U.S. Sen. John Thune (R-S.D.), a longtime member of the Senate Agriculture Committee, today issued the following statement after the Senate overwhelming approved the bipartisan farm bill compromise by a vote of 87-13. The bill includes nearly 20 Thune-authored-and-supported provisions, and it must be approved by the House before it heads to the president who is expected to sign it into law.
“Aside from good weather, certainty can be a farmer’s best friend,” said Thune. “That’s why I’m glad that the House and Senate are coming together to put the agriculture community ahead of politics and act on this important legislation. This pro-agriculture farm bill will help give South Dakota farmers and ranchers greater economic certainty, which will allow them to focus on what’s most important in their line of work: growing crops and raising livestock.
“I say it as often as I can, but South Dakota’s farmers and ranchers are the best of the best. To them, agriculture is less of a job and more of a way of life. They’re proud of what they do to help feed not only people in the state and around the country, but in every corner of the world, as well.
“I’m thankful to live in a state that honors and appreciates everything farmers and ranchers do from the field all the way to the halls of Congress. Without their input, suggestions, and encouragement, I can say with certainty that the 2018 farm bill would look much different than it does today.”
Highlights of Thune-Authored-and-Supported Provisions Included in the Bipartisan Compromise Bill:
- Provisions of Thune’s Soil Health and Income Protection Program (SHIPP), which was included in S. 499 that he introduced in March 2017. SHIPP is a new voluntary income protection program that would provide participant farmers with a short-term acreage conserving use program, which unlike the traditional Conservation Reserve Program (CRP), requires a commitment of only three to five years. SHIPP is authorized and funded as a pilot program at 50,000 acres in the six Prairie Pothole Region states: South Dakota, North Dakota, Montana, Nebraska, Iowa, and Minnesota.
- Provisions of Thune’s bill (S. 1259), which would require that Agriculture Risk Coverage (ARC)-County payments be calculated using the physical location of each farm’s tract of land instead of the current policy, which uses a farm’s administrative county to determine payments.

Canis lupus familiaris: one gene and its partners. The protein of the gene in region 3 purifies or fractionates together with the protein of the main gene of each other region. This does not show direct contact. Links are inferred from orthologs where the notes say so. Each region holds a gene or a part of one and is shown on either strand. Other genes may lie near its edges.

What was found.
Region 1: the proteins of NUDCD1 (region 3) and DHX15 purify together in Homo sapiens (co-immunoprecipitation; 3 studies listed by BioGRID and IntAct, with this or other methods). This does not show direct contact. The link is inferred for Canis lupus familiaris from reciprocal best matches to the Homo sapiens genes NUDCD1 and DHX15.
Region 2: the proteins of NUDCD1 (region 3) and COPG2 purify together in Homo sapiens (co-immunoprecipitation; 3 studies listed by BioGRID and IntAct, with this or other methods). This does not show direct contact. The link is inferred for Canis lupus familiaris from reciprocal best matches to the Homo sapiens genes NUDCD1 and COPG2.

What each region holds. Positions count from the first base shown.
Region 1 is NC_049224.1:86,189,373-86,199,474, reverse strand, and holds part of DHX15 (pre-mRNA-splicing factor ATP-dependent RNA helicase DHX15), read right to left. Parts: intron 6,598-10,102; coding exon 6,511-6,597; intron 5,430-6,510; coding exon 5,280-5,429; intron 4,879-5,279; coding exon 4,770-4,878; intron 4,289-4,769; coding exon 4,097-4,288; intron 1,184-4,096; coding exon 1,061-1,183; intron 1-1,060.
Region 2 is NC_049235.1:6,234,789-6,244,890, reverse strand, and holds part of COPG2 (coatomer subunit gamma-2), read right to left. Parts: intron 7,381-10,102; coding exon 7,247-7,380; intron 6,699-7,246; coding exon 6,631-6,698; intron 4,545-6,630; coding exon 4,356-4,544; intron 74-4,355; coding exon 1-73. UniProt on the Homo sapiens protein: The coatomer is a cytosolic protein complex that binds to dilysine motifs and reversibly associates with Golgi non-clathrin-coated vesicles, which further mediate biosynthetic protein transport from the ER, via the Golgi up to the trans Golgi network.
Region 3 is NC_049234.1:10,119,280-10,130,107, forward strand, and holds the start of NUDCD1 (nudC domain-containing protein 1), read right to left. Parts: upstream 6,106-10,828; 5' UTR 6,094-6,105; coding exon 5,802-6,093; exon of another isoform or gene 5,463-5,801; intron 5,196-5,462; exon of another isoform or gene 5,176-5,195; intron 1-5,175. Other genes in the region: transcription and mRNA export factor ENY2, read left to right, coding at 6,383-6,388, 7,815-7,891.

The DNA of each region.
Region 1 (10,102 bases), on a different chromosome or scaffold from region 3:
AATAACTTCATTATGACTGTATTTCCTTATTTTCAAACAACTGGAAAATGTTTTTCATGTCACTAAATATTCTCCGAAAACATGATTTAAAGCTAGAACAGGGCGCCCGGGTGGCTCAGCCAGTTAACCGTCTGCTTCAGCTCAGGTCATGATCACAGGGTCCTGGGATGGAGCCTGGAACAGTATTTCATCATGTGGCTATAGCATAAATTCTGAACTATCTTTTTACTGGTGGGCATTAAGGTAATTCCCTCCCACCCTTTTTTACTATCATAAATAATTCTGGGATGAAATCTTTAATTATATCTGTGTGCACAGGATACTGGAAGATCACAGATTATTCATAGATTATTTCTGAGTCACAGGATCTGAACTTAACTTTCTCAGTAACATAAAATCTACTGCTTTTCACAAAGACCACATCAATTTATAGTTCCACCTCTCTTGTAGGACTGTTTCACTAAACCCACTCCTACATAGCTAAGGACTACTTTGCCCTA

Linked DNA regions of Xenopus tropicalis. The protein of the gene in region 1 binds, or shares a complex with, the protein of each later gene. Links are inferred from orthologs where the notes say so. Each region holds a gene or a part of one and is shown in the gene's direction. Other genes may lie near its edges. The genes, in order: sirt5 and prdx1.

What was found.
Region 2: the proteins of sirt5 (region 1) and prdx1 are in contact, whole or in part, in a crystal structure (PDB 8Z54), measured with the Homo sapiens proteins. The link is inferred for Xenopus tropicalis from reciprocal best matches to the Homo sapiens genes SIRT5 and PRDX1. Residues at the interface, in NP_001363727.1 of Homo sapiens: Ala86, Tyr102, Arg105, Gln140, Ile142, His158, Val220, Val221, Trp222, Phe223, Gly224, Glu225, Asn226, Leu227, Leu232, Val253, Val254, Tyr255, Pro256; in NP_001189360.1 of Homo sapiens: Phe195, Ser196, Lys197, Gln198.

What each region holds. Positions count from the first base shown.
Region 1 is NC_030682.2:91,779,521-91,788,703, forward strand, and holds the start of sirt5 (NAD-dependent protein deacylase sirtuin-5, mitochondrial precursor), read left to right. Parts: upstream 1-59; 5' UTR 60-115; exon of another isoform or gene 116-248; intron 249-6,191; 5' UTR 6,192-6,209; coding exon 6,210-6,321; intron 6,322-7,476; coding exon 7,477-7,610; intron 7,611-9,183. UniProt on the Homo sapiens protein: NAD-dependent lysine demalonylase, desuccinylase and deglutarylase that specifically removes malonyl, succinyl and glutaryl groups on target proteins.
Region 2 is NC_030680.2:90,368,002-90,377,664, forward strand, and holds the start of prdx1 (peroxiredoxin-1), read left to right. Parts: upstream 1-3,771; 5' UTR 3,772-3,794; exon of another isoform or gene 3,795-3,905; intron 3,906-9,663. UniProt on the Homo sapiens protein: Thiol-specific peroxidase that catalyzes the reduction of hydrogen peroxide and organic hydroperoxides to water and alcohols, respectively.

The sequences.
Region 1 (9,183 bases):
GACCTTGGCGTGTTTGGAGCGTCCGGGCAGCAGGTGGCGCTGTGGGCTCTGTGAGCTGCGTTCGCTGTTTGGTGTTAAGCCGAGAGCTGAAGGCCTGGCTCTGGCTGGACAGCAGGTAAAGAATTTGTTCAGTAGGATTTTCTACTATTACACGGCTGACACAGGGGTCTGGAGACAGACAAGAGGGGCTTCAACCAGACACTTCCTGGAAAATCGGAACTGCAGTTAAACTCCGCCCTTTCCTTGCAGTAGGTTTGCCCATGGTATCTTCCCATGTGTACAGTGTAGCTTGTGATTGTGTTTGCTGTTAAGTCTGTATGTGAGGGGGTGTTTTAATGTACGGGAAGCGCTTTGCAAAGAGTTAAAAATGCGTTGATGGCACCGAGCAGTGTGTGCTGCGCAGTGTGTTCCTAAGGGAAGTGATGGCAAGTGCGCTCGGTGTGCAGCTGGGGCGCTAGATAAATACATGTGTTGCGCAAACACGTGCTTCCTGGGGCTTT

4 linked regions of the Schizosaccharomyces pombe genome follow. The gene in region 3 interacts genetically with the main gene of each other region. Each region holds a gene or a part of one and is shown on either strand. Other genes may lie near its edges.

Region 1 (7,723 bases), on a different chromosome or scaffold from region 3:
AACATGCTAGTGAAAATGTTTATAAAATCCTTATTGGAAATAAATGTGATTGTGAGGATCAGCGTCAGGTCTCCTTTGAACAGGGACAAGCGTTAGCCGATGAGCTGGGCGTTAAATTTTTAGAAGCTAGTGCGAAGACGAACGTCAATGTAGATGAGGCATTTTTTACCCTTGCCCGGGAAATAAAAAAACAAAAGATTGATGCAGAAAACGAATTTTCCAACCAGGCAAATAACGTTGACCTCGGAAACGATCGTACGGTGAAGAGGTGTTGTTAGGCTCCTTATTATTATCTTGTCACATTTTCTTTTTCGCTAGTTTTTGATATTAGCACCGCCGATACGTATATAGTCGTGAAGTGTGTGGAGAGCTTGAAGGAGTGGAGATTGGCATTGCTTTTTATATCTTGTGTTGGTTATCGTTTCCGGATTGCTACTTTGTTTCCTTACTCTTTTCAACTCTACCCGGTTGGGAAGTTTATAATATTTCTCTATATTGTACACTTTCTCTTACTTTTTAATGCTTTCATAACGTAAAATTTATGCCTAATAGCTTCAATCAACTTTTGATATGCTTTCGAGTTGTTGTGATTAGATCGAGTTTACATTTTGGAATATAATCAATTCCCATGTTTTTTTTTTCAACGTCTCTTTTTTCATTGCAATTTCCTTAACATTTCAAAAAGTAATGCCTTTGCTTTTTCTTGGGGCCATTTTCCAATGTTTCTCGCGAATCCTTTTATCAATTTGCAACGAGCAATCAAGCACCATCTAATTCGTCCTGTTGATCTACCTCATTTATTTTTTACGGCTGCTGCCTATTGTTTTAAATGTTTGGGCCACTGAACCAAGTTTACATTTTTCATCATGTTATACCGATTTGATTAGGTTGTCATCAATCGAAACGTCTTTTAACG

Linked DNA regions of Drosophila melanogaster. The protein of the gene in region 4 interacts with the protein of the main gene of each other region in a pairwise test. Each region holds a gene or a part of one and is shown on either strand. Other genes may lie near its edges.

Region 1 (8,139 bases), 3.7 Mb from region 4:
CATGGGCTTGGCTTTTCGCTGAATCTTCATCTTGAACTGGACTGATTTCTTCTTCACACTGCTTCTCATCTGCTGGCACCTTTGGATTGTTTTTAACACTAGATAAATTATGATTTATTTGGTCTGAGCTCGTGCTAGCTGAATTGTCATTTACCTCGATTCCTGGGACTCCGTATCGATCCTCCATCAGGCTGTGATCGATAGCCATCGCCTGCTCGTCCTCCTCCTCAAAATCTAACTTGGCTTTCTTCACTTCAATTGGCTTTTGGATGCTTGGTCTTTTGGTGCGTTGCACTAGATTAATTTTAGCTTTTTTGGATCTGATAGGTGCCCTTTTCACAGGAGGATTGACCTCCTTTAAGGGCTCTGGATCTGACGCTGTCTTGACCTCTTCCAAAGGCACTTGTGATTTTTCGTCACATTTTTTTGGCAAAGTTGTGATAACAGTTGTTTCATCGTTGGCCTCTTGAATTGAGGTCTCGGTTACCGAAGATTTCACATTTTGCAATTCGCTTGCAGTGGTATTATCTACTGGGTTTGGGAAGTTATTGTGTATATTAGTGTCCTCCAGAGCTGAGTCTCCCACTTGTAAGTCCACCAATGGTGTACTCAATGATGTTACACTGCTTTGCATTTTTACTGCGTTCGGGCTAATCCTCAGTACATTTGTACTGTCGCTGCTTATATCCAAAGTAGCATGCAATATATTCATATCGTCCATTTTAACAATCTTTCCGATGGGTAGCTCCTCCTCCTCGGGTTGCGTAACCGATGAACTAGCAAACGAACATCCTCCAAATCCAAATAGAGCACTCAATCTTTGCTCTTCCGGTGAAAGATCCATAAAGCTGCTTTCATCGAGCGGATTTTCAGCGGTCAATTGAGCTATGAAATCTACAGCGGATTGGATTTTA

- Provisions of an amendment introduced by Thune and included in the Senate farm bill that would allow producers who are currently enrolled in ARC or PLC to change enrollment in 2021, which is not permitted under current law. This provision was expanded in the final farm bill to also include 2022 and 2023.
- Provisions of Thune’s bill (S. 909) to increase the CRP acreage cap. Thune proposed increasing it from 24 million to 30 million acres, and the final farm bill increased it to 27 million acres.
- Additional provisions of S. 909 that would target CRP acreage enrollment based on a state’s historical CRP acreage enrollment and allow greater flexibility and expanded haying and grazing options on land enrolled in CRP.
- Provisions of Thune’s bill (S. 1913) that would close additional loopholes in sodsaver provisions to further disincentivize producers for converting native sod to cropland in exchange for increased crop insurance indemnities.
- Provisions of Thune’s bill (S. 2936) that would provide tools and direction to the U.S. Department of Agriculture (USDA) to help improve the accuracy of the U.S. Drought Monitor and require the coordination of USDA agencies that use precipitation data to determine livestock grazing loss assistance and stocking rates.
Thune has served on the Agriculture Committee in both the House and Senate and is currently the only member of the South Dakota congressional delegation to serve on the committee. Thune has written three farm bills during his time in Congress, and the 2018 farm bill is his fourth. Agriculture is South Dakota’s top industry, with more than 43 million acres of agricultural land throughout the state.